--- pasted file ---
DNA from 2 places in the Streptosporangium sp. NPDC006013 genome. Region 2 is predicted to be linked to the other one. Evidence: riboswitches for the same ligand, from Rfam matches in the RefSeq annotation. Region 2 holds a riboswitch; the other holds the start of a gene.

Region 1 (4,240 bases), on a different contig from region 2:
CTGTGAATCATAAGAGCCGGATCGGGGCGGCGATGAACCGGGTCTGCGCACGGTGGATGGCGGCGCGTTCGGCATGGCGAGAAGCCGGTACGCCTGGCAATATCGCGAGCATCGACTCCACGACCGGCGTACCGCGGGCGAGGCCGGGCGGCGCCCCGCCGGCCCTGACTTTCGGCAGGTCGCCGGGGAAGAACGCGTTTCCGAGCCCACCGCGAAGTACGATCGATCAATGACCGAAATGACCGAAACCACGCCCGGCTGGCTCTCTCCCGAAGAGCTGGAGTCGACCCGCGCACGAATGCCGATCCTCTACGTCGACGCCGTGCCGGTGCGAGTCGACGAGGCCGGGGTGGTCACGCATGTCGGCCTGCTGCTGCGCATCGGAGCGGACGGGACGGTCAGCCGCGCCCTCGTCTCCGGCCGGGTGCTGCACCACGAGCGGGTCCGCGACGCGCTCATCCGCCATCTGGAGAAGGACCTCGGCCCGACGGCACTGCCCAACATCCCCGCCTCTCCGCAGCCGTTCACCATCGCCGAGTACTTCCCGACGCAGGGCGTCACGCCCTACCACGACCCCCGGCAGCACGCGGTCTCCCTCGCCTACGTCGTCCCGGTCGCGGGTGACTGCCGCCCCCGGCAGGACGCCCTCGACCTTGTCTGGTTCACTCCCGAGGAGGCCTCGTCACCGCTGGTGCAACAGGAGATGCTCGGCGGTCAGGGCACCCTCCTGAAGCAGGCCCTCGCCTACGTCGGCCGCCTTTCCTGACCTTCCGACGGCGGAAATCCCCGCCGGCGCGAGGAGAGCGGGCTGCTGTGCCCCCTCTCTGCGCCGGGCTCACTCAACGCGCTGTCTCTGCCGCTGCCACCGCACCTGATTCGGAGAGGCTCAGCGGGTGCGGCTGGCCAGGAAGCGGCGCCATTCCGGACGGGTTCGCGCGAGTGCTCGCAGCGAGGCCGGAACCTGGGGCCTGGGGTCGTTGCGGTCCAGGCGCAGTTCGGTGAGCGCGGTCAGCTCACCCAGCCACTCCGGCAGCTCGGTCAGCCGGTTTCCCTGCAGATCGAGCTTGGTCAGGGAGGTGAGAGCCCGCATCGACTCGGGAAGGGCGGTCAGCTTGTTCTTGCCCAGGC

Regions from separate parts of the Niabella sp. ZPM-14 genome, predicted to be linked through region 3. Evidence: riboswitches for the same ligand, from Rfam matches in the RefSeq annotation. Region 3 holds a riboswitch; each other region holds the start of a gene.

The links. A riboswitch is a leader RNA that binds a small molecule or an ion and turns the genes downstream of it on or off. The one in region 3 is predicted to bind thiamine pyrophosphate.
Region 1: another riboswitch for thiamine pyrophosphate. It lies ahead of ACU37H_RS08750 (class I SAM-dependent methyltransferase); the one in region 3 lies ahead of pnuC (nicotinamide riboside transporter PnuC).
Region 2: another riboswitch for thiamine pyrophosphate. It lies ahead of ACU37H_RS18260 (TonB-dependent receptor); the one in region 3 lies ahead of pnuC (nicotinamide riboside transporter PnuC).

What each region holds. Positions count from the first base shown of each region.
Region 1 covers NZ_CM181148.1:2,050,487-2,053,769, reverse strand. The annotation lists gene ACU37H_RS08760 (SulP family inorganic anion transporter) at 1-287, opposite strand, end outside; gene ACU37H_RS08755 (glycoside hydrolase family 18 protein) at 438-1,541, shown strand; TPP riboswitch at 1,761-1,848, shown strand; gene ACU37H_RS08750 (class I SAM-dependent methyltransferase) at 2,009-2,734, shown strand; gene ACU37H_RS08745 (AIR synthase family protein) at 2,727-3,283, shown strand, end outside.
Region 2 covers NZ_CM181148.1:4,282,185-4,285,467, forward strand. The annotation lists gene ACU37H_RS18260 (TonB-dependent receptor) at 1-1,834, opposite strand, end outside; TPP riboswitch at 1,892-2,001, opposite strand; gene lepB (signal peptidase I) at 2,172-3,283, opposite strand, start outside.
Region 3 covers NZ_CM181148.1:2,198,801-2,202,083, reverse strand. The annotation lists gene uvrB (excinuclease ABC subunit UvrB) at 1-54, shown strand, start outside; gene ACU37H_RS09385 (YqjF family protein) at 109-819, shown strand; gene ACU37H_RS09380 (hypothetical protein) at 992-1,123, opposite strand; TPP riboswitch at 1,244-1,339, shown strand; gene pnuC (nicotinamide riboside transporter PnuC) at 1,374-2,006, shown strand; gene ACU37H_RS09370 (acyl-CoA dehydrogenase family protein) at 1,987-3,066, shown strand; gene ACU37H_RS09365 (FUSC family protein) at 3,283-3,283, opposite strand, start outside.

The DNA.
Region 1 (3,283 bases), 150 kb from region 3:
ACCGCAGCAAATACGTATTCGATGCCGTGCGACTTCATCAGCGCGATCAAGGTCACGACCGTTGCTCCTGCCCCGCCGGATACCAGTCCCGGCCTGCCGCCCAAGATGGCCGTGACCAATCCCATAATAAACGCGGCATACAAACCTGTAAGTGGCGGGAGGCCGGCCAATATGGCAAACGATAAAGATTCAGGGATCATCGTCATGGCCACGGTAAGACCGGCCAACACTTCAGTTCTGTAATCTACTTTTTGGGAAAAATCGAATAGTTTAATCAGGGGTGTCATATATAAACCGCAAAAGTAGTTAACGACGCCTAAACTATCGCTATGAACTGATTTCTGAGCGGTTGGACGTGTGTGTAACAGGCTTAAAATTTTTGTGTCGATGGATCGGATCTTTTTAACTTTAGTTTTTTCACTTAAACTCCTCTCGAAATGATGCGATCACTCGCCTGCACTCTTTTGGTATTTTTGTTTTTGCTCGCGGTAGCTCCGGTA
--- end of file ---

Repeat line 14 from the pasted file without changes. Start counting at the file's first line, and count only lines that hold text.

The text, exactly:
ACCGCAGCAAATACGTATTCGATGCCGTGCGACTTCATCAGCGCGATCAAGGTCACGACCGTTGCTCCTGCCCCGCCGGATACCAGTCCCGGCCTGCCGCCCAAGATGGCCGTGACCAATCCCATAATAAACGCGGCATACAAACCTGTAAGTGGCGGGAGGCCGGCCAATATGGCAAACGATAAAGATTCAGGGATCATCGTCATGGCCACGGTAAGACCGGCCAACACTTCAGTTCTGTAATCTACTTTTTGGGAAAAATCGAATAGTTTAATCAGGGGTGTCATATATAAACCGCAAAAGTAGTTAACGACGCCTAAACTATCGCTATGAACTGATTTCTGAGCGGTTGGACGTGTGTGTAACAGGCTTAAAATTTTTGTGTCGATGGATCGGATCTTTTTAACTTTAGTTTTTTCACTTAAACTCCTCTCGAAATGATGCGATCACTCGCCTGCACTCTTTTGGTATTTTTGTTTTTGCTCGCGGTAGCTCCGGTA